Even that's not nearly as much as Hillary Rodham Clinton's $26 million. She may need it more. She must deal with a flavor of the week threatening to last for months and dispatch Barack Obama to the depths of the sea of voter indifference before he becomes so inevitable that it would be "insensitive" to consider anyone else. Or maybe even sacrilegious: A statue of Obama as Christ went on display only this week at the Chicago Art Institute. (Would a President Obama breach the wall between church and state?)
Hillary's insoluble problem is that she's not Bill, and try as she might she can't find a way to become even a reasonable facsimile of him. A text-change operation won't do, as her shifting positions on the Iraq war demonstrate. Bill himself, before now used reluctantly, has been assigned fundraising duties. Nobody milks campaign cows like ol' Bill. Nobody turns down an invitation to the milking barn. Women go giggly and ga-ga, and men want to see for themselves why they dare not leave their wives and daughters unattended in the presidential presence. Everybody leaves the party poorer. (It's a Hot Springs thing.)
"He's warm, she's not," says Dick Morris, the sometime political consultant who has worked for both and saved the fortunes of both. "He's charismatic. Her circumstances are charismatic, but she clearly is not. Bill is intuitive. Hillary's lips move as she dances each step is right, but there is no innate sense of rhythm or beat. ... Hillary has only two gears, "park" and "straight ahead."
Sending Bill out as her surrogate obviously comes with risks. This reminds everyone that what they'll get is something they really don't want. She reminds men of the shrill, strident ex-wife (or the wife they wish was the ex). But, like the strident ex of marital lore, she needs the money.
The Clintons know how to squeeze. "It's almost like a shakedown," Jim Neal, a North Carolina investment banker, tells the New York Times. "You're with us, or you're not. I just find the squeeze, this early, to be quite vulgar. This idea you should try to K.O. other candidates simply by overwhelming them with the amount of money you have in the bank. It's a bullying tactic."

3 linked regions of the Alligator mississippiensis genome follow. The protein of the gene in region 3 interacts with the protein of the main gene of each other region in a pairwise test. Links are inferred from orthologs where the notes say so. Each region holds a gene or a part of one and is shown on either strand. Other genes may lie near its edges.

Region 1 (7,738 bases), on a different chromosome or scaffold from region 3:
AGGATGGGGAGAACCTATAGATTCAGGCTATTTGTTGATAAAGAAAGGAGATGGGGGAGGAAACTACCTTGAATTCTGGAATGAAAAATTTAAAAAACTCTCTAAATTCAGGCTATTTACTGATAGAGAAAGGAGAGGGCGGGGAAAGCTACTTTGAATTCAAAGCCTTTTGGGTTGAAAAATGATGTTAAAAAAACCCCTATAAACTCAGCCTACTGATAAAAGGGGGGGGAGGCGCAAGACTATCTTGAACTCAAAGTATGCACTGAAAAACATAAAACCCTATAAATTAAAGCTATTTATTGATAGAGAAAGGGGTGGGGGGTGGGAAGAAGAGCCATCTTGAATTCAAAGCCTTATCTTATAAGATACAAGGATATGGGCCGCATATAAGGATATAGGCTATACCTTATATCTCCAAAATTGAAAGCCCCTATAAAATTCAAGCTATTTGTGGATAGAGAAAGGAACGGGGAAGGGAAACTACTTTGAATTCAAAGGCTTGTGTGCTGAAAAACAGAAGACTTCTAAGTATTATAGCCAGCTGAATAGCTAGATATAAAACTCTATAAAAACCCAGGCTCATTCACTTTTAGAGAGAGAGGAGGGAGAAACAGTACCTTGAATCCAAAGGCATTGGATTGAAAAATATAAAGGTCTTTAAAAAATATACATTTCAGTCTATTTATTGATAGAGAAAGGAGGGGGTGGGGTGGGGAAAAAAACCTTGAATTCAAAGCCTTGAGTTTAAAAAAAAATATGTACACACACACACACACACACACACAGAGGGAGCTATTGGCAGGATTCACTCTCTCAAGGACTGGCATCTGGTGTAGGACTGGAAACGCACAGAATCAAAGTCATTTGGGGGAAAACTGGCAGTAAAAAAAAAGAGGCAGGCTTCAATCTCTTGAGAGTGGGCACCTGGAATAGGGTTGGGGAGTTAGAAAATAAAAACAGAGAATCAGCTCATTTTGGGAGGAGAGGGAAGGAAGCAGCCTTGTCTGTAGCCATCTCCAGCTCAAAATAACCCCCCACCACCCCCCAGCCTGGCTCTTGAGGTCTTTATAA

Maybe, though that's an odd complaint from a banker, who ought to know a thing or two about the squeeze play, and you don't expect to find even a dabbler in politics offended by vulgarity. A fool and his money are soon parted and all that, and Mr. Neal admits that he voted for John Kerry. But bullying is the name of the fundraising game.
Risky or not, bullying donors is necessary to protect Hillary as "the inevitable nominee." Recent public-opinion polls sound an ominous note. The candidate with the highest negatives almost anyone has ever seen suffered a favorability drop among Democratic primary voters in recent days, from 82 percent to 74 percent. That's not a full swoon, but it's worrisome because the only reason the campaign can find for it is that the more the public sees of her, there's more not to like.
If she loses the aura of "the inevitable nominee" she's done for, and nobody knows that better than Bill, to whom she represents his third term. It's his way around the constitutional bar to running again, and if the Arkansas traveler can't find something to run for, he's done for. Raising $26 million in three months warms the heart as well as stuffs the pocket.
Every weekday JewishWorldReview.com publishes what many in in the media and Washington consider "must-reading". Sign up for the daily JWR update. It's free. Just click here.
JWR contributor Wesley Pruden is editor in chief of The Washington Times. Comment by clicking here.
Wesley Pruden Archives
© 2007 Wesley Pruden
Richard Z. Chesnoff
Frank J. Gaffney
Victor Davis Hanson
A. Barton Hinkle
Judge A. Napolitano
Cokie & Steve Roberts
Debra J. Saunders
J. D. Crowe
Ask Doctor K